LZ77 Data Compression


Wil Baden 1994-12-09

Programmers are lousy lovers. They always try to get the job done faster than before. And when they do, they brag that they have better performance. Programmers are the only men who boast how small theirs is.

Since 1984 there has been amazing progress in data compression.

In the early 90's I got SALIENT SOFTWARE's AutoDoubler for the Macintosh. My 80 megabyte hard drive had 2 meg available when I installed the program. Since it was a Tuesday, I went out for lasagna, and when I got back an hour later I had 19 meg available.

My 80 meg hard drive soon held 108 megs worth of data with room for 25 to 50 more megabytes.

Not only that, but many programs loaded faster and read data faster. When a file takes only half as much disk space, the data can be read twice as fast.

How they do it is a trade secret, and Salient has applied for a patent on their technology. There are also many variations possible concerning details.

However, I have a good idea about where to begin looking.

Modern methods of data compression all go back to J. ZIV and A. LEMPEL. In 1977 they published a paper in an engineering journal on a new approach to data compresson.

J. ZIV and A. LEMPEL, "A Universal Algorithm for Sequential Data Compression," IEEE Transactions on Information Theory, 23:3, 337-343.

In 1978 they published a paper about a related and more elaborate method. In 1984 Unisys employee TERRY WELCH described and had patented a version of the 1978 method suitable for programming. This is called LZW for Lempel, Ziv, and Welch.

LZW is the basis of ARC and PKARC on the PC, compress in Unix, and the original StuffIt on the Mac.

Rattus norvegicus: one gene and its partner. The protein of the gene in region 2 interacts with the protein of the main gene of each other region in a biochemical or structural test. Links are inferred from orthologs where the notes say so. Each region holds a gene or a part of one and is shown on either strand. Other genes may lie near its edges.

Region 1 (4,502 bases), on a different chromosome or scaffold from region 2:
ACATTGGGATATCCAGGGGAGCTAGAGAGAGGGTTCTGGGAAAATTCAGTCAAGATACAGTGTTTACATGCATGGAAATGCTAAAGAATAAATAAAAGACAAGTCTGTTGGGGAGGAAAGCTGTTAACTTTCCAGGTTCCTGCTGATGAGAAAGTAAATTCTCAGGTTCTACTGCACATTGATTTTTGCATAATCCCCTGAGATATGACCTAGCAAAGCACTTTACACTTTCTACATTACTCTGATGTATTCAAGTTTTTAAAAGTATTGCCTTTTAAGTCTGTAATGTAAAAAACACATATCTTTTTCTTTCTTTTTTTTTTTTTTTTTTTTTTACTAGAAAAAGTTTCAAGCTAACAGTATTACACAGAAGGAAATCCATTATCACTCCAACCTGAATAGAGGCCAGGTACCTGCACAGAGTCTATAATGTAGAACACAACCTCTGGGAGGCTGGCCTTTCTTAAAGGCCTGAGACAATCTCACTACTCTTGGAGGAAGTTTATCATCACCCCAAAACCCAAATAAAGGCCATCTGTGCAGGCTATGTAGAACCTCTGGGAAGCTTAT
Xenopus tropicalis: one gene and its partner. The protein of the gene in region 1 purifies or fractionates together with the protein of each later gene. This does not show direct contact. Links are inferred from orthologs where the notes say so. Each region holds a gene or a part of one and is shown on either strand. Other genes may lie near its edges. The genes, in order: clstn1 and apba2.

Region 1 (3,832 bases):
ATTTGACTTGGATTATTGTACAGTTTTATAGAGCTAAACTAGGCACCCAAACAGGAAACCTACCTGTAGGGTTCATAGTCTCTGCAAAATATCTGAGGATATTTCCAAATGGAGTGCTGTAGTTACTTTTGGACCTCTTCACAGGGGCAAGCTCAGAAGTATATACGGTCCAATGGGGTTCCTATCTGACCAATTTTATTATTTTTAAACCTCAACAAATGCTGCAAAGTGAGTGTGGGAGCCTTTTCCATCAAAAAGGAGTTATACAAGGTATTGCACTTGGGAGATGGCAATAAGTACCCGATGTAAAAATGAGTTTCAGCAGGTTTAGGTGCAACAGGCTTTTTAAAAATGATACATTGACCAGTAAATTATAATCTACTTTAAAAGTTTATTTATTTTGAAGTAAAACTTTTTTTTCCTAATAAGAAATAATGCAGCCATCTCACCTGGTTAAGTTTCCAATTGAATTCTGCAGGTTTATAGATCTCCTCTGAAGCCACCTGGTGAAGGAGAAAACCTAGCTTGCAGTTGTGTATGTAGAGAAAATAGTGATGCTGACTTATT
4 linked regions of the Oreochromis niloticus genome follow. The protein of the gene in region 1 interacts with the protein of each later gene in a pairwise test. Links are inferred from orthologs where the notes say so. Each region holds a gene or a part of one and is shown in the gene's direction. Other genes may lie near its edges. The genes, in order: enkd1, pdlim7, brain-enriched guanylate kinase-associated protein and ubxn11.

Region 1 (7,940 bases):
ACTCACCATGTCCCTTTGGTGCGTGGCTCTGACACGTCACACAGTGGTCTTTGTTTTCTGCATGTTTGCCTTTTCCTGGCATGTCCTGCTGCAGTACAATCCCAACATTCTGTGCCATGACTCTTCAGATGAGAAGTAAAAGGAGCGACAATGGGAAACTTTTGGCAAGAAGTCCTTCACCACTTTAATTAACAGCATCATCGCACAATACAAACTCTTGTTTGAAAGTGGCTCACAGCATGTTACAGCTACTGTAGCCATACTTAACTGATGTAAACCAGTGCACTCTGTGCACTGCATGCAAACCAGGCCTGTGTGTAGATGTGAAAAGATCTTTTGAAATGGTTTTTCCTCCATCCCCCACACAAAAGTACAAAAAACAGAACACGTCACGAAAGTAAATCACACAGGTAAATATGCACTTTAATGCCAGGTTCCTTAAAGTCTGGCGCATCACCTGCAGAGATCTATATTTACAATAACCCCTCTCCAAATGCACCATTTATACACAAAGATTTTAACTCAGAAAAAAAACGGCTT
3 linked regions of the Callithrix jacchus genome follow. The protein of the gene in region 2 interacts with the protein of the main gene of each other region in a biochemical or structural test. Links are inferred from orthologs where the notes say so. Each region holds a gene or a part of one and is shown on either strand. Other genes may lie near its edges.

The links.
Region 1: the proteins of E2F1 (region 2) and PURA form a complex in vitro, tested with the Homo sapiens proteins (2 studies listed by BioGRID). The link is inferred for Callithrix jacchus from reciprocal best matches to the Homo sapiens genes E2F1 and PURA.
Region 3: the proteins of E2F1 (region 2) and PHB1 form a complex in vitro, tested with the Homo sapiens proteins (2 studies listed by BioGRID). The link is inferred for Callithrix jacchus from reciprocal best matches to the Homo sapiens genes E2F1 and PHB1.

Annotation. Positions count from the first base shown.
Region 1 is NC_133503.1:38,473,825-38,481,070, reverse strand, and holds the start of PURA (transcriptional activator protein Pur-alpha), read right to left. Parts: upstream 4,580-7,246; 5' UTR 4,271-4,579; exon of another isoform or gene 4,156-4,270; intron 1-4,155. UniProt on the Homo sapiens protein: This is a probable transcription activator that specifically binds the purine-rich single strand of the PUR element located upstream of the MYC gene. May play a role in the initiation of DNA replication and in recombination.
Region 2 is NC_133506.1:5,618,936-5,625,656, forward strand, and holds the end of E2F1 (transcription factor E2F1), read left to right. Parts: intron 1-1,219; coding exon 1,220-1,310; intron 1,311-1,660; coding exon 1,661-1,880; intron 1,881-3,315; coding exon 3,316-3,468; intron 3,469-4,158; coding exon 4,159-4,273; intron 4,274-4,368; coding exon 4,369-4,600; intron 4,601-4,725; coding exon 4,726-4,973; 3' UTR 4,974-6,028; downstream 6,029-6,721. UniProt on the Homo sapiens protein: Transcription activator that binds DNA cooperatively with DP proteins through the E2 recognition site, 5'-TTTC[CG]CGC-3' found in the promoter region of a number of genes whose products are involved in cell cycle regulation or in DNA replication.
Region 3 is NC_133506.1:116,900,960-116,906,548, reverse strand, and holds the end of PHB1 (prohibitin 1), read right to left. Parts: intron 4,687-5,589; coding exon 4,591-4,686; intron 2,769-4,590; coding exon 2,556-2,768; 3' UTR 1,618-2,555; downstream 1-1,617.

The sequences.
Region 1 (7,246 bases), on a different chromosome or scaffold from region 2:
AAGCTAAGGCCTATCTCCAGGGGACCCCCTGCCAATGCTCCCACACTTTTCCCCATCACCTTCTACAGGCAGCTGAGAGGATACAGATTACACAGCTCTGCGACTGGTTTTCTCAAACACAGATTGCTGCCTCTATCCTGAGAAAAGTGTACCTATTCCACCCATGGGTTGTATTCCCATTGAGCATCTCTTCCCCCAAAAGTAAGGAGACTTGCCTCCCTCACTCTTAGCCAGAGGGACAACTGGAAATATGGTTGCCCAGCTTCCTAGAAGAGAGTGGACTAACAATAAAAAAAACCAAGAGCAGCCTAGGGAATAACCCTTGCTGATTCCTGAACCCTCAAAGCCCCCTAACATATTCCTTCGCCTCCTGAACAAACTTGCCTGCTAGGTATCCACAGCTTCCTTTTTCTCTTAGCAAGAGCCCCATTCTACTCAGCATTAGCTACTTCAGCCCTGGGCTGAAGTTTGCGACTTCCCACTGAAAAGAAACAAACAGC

Around 1988 after losing a law suit PHIL KATZ (PKARC) came out with a better program, PKZIP. This is derived from the 1977 Ziv-Lempel paper. It turns out that the simpler method has better performance and is smaller. With additional processing, phenomonal results have been obtained.

All popular archivers - arj, lha, zip, zoo, stac, auto-doubler, current stuffit - are variations on the LZ77 theme.

The idea of LZ77 is very simple. It is explained in the FAQ (frequently asked question) list for compression technology:

The LZ77 family of compressors

LZ77-based schemes keep track of the last n bytes of data seen, and when a phrase is encountered that has already been seen, they output a pair of values corresponding to the position of the phrase in the previously-seen buffer of data, and the length of the phrase.
In effect the compressor moves a fixed-size "window" over the data (generally referred to as a "sliding window" [or "ring buffer"], with the position part of the (position, length) pair referring to the position of the phrase within the window.
The most commonly used algorithms are derived from the LZSS scheme described by JAMES STORER and THOMAS SZYMANSKI in 1982. In this the compressor maintains a window of size N bytes and a "lookahead buffer" the contents of which it tries to find a match for in the window:

      while( lookAheadBuffer not empty )
          get pointer ( position, match ) to the longest match in the window
              for the lookahead buffer;

          if( length > MINIMUM_MATCH_LENGTH )
              output a ( position, length ) pair;
              shift the window length characters along;
              output the first character in the lookahead buffer;
              shift the window 1 character along;

Decompression is simple and fast: Whenever a ( position, length ) pair is encountered, go to that ( position ) in the window and copy ( length ) bytes to the output.